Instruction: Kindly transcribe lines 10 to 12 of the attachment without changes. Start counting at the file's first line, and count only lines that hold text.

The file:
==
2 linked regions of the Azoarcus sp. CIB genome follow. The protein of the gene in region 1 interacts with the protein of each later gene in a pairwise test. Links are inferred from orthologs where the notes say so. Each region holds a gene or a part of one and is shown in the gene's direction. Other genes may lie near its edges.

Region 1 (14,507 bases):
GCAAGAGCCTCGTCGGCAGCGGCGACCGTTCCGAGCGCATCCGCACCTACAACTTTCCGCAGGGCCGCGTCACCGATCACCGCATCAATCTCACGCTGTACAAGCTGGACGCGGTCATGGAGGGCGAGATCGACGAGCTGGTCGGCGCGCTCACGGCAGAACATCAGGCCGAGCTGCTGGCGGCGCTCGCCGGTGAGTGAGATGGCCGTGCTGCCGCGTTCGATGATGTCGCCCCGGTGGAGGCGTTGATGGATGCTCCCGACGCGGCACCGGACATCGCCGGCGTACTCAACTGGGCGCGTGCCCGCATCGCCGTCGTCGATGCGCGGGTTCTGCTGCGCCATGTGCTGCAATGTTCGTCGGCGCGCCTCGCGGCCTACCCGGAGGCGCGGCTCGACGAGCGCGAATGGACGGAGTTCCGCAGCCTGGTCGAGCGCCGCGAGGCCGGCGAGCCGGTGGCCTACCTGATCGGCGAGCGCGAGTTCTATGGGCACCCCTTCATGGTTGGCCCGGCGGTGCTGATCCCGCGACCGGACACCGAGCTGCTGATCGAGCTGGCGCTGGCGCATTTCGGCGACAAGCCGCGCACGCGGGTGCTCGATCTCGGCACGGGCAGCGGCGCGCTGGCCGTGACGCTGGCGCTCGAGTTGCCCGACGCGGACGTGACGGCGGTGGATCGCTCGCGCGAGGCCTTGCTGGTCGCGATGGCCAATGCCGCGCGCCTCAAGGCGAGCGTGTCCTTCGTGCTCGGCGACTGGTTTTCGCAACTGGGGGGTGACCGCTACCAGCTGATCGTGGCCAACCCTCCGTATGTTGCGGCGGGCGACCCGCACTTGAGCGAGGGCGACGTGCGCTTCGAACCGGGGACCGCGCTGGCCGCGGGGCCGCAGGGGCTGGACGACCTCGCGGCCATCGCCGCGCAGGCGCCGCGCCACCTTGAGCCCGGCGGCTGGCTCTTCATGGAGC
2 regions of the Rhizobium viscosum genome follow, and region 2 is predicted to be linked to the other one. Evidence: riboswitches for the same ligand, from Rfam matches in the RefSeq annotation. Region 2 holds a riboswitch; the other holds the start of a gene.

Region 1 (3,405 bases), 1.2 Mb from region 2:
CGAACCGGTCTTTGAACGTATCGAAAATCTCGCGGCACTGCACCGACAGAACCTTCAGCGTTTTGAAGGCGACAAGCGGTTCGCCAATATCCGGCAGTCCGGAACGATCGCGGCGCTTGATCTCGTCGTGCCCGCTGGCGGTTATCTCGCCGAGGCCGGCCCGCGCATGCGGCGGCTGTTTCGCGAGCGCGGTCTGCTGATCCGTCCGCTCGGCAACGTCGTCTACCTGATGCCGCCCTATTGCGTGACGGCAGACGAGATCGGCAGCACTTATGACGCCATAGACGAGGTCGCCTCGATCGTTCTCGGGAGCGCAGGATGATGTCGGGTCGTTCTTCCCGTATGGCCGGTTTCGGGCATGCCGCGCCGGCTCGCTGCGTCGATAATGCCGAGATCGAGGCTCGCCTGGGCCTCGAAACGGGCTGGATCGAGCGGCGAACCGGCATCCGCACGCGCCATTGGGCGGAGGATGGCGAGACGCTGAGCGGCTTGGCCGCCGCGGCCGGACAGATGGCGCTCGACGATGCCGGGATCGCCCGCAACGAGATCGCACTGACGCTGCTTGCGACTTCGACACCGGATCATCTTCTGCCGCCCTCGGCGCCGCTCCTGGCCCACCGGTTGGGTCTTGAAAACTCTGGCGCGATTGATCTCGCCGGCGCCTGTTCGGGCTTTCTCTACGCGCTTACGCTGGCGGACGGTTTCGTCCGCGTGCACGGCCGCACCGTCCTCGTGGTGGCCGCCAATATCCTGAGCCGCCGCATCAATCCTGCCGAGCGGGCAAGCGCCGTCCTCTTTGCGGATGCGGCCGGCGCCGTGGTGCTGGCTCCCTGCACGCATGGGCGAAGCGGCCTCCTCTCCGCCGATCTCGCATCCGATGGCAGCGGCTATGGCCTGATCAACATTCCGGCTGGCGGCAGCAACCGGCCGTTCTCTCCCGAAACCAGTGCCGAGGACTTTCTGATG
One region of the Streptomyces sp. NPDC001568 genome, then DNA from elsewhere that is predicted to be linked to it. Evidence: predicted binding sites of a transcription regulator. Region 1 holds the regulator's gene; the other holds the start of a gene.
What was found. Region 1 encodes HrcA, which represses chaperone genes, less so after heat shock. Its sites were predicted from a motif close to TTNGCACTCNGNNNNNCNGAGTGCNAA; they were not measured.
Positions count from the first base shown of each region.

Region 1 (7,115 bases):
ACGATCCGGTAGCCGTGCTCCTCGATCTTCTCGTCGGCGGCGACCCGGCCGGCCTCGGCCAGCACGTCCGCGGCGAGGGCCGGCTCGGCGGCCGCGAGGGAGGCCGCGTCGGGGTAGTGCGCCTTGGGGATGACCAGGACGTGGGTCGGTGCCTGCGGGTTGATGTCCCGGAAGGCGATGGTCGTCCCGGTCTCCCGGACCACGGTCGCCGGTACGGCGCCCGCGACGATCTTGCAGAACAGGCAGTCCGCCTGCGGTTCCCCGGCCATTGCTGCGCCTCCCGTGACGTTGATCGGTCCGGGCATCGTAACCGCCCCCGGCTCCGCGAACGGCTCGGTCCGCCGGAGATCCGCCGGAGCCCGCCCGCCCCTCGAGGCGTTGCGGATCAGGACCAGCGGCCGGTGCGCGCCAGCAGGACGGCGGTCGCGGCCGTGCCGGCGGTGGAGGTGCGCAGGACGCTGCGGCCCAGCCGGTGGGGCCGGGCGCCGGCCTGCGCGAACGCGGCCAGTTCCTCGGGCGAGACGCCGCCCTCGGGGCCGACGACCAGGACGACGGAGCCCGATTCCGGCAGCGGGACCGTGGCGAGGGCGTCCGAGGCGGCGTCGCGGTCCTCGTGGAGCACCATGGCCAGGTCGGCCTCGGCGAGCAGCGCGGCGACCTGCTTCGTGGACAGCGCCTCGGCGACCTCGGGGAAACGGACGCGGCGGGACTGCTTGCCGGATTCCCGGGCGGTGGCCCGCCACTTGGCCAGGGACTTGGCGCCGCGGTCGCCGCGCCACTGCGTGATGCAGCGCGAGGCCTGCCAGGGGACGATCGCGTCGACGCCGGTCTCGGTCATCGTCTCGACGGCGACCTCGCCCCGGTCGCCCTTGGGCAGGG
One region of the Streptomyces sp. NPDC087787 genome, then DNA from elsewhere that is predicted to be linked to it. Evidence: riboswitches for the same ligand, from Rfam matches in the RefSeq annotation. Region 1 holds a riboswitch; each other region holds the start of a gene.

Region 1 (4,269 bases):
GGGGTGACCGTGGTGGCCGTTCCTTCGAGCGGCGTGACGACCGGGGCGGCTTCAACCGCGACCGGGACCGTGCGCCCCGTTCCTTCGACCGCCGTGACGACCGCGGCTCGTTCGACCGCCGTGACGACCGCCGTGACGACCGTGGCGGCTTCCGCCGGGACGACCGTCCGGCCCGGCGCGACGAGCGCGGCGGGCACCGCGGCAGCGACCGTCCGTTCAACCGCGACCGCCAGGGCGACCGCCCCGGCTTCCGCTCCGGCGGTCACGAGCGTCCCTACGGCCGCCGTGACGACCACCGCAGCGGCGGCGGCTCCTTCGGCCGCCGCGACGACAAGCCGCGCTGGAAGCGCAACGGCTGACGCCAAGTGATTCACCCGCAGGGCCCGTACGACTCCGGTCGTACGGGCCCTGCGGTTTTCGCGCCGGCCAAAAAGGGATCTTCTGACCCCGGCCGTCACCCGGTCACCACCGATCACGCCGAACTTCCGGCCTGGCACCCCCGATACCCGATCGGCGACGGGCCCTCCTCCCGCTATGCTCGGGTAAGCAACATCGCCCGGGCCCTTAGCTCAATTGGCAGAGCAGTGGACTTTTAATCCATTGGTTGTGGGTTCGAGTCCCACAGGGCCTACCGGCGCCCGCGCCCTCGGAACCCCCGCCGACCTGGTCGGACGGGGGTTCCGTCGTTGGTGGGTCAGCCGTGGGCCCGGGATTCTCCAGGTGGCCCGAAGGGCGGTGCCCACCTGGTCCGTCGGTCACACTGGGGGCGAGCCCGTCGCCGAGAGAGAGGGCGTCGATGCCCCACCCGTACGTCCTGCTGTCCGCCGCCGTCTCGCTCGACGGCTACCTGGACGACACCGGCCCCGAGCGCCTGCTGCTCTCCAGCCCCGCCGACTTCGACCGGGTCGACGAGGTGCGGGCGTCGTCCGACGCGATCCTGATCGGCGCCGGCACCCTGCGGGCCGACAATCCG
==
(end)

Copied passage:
Region 1 (7,115 bases):
ACGATCCGGTAGCCGTGCTCCTCGATCTTCTCGTCGGCGGCGACCCGGCCGGCCTCGGCCAGCACGTCCGCGGCGAGGGCCGGCTCGGCGGCCGCGAGGGAGGCCGCGTCGGGGTAGTGCGCCTTGGGGATGACCAGGACGTGGGTCGGTGCCTGCGGGTTGATGTCCCGGAAGGCGATGGTCGTCCCGGTCTCCCGGACCACGGTCGCCGGTACGGCGCCCGCGACGATCTTGCAGAACAGGCAGTCCGCCTGCGGTTCCCCGGCCATTGCTGCGCCTCCCGTGACGTTGATCGGTCCGGGCATCGTAACCGCCCCCGGCTCCGCGAACGGCTCGGTCCGCCGGAGATCCGCCGGAGCCCGCCCGCCCCTCGAGGCGTTGCGGATCAGGACCAGCGGCCGGTGCGCGCCAGCAGGACGGCGGTCGCGGCCGTGCCGGCGGTGGAGGTGCGCAGGACGCTGCGGCCCAGCCGGTGGGGCCGGGCGCCGGCCTGCGCGAACGCGGCCAGTTCCTCGGGCGAGACGCCGCCCTCGGGGCCGACGACCAGGACGACGGAGCCCGATTCCGGCAGCGGGACCGTGGCGAGGGCGTCCGAGGCGGCGTCGCGGTCCTCGTGGAGCACCATGGCCAGGTCGGCCTCGGCGAGCAGCGCGGCGACCTGCTTCGTGGACAGCGCCTCGGCGACCTCGGGGAAACGGACGCGGCGGGACTGCTTGCCGGATTCCCGGGCGGTGGCCCGCCACTTGGCCAGGGACTTGGCGCCGCGGTCGCCGCGCCACTGCGTGATGCAGCGCGAGGCCTGCCAGGGGACGATCGCGTCGACGCCGGTCTCGGTCATCGTCTCGACGGCGACCTCGCCCCGGTCGCCCTTGGGCAGGG
One region of the Streptomyces sp. NPDC087787 genome, then DNA from elsewhere that is predicted to be linked to it. Evidence: riboswitches for the same ligand, from Rfam matches in the RefSeq annotation. Region 1 holds a riboswitch; each other region holds the start of a gene.